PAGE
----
In the last post, I used SAS Enterprise Guide to filter out a couple of ‘bad’ records that came from test data, then I created a summary table of the number of questions answered and the percentage correct. Then, I calculated the mean percentage correct for the  around 84%. That seemed a bit high to me.

Having (temporarily) answered the first question regarding the number of individual subjects and the average percent of correct answers from the 424 subjects, I turned to the next question:

Is there a correlation between percentage correct and the number of questions attempted? That is, do students who are getting the answers correct persist more often?

Since I had both variables, N and the mean correct (which, since this was score 0= correct, 1= incorrect gave me the percentage correct) from the summary tables I had created in the previous step, it was a simple procedure to compute the correlation.

I just went to the TASKS menu, selected MULTIVARIATE and then CORRELATIONS

Selection menu for correlations

Under ANALYSIS VARIABLES correct_ N for the ‘correct’ variable, which is a variable that holds whether the  student answered correctly, 0(= no) or 1(=yes).  Under CORRELATE WITH I dragged correct_mean, which has the percentage each student answered correctly.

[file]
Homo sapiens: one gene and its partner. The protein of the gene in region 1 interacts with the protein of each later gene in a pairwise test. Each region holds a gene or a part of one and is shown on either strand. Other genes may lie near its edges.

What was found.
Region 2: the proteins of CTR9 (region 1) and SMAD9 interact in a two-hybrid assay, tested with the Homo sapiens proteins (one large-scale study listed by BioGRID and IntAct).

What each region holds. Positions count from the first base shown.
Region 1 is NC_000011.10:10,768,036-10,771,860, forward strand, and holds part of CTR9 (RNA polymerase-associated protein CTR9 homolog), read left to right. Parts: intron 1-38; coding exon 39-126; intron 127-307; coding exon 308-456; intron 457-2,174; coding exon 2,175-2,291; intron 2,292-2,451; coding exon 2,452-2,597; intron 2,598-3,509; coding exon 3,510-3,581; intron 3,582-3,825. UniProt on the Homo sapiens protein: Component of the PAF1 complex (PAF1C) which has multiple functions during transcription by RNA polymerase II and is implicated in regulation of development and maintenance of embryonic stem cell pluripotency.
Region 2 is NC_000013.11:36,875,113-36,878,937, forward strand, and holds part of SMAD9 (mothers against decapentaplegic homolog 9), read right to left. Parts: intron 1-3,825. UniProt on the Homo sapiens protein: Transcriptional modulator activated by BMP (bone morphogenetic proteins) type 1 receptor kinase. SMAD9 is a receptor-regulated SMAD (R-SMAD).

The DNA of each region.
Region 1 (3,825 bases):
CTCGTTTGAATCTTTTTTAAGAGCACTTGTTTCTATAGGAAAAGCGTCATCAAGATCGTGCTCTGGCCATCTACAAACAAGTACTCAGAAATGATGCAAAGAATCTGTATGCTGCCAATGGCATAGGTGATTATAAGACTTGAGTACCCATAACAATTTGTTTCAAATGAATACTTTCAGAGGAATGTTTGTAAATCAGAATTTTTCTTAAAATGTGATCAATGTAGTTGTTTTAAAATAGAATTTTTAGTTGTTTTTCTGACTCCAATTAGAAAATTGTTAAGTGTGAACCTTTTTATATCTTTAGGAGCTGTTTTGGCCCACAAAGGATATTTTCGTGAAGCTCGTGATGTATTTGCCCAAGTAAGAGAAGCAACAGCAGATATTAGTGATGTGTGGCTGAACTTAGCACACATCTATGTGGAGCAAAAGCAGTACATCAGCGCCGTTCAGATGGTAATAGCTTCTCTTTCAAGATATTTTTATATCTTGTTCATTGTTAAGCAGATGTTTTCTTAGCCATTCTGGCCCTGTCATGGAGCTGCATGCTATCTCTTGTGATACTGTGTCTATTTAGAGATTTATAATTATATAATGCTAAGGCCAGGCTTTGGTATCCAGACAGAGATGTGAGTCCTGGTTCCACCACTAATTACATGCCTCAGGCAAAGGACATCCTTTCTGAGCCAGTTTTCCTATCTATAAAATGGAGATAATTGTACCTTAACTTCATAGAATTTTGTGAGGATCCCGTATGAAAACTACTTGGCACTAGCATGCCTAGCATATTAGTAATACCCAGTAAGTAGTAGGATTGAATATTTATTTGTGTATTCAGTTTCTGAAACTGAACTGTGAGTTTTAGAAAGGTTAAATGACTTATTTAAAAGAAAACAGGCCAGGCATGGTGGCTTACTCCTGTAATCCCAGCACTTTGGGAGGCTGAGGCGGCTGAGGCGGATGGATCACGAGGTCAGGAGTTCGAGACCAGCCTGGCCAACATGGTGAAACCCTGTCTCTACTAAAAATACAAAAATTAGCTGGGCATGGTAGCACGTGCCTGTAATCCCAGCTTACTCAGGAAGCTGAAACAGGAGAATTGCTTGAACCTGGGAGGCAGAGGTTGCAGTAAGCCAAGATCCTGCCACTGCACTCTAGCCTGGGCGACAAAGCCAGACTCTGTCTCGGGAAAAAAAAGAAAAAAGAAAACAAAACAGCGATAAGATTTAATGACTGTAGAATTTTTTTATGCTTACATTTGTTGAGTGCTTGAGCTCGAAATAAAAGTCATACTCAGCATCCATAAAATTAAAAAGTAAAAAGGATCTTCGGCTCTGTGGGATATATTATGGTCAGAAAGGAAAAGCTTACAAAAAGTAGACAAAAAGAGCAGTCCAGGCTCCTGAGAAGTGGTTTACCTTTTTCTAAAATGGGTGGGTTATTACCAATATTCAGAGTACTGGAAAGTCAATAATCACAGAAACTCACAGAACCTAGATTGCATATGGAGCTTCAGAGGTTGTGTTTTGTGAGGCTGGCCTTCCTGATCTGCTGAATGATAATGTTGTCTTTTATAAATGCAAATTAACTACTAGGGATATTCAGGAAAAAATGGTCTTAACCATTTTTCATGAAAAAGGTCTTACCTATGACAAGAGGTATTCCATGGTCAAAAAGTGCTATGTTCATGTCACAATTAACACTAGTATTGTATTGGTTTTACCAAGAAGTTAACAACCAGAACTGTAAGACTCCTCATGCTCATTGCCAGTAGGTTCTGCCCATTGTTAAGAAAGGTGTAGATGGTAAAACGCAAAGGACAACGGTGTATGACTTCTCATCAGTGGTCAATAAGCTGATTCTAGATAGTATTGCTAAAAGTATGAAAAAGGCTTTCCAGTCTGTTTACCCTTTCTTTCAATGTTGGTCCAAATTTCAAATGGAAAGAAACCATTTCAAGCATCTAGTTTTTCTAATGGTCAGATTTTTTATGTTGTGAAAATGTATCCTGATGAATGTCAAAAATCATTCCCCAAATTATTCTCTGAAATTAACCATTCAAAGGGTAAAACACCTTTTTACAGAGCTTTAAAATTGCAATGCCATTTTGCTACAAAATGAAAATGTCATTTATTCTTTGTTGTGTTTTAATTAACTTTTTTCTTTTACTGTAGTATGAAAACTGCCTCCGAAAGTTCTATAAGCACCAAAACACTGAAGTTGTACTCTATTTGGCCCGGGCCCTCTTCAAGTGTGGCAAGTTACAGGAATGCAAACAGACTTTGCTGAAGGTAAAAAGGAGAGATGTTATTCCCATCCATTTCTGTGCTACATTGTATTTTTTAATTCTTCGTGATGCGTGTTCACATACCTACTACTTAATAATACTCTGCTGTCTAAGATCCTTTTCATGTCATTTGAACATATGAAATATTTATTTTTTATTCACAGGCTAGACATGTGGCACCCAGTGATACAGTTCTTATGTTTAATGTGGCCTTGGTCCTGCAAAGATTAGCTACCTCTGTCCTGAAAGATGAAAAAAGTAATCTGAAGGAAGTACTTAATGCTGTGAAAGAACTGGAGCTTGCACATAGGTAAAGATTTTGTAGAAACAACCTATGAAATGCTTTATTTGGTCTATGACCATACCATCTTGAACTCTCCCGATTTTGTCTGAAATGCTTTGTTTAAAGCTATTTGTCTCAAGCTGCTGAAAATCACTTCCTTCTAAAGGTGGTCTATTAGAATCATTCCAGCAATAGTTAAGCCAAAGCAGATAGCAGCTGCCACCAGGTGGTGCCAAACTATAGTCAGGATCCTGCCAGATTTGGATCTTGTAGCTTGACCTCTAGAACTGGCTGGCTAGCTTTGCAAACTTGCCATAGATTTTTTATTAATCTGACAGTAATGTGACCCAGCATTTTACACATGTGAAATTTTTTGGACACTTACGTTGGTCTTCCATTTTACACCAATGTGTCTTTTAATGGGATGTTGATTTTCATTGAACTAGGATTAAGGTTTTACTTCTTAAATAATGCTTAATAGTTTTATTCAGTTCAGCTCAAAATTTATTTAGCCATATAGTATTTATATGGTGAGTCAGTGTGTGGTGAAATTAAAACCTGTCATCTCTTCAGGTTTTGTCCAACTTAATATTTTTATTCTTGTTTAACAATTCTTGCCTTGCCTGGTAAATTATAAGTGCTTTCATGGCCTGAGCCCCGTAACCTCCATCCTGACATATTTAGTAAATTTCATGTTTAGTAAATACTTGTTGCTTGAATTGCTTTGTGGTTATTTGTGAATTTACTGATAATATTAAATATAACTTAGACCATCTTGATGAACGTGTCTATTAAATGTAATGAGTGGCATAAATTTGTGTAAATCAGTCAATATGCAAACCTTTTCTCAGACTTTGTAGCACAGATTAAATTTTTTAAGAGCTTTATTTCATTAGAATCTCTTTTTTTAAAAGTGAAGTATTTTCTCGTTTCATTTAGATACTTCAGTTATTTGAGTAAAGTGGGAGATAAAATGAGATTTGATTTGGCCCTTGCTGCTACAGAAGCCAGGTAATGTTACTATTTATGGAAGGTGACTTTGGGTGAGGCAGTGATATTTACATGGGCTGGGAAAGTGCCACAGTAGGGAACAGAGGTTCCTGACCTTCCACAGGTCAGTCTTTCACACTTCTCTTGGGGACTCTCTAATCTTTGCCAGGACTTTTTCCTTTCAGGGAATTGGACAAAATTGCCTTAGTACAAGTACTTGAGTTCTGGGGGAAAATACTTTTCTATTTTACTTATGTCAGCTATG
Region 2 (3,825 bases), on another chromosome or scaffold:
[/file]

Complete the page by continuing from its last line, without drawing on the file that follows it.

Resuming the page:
Variables selected for correlationSince it is just a bivariate correlation and the correlation of X with Y = the correlation of Y with X , it would make absolutely no difference if I switched the spots where I dragged the two variables.

I click run and I get a somewhat unexpected result, you can see here, with a correlation of -.07.

I also note that the minimum number of answers attempted is 1. Now, I have done (and published) analyses of these data elsewhere, as this is an on-going project.


Other analyses from this same project can be found in:

Telling Stories with Your Data and

Yes, PROC FREQ Does That!

Because of these analyses of ‘Fidelity of Implementation’, that is the degree to which a project is implemented as planned, I am pretty sure that these data include a large proportion of students who only had the opportunity to play the game once.

So … I decided to run a scatter plot and check my suspicion. This is pretty simple. I just go to the TASKS menu and select GRAPH then SCATTER PLOT.

I selected 2-D Scatter Plot

2D scatter plot selected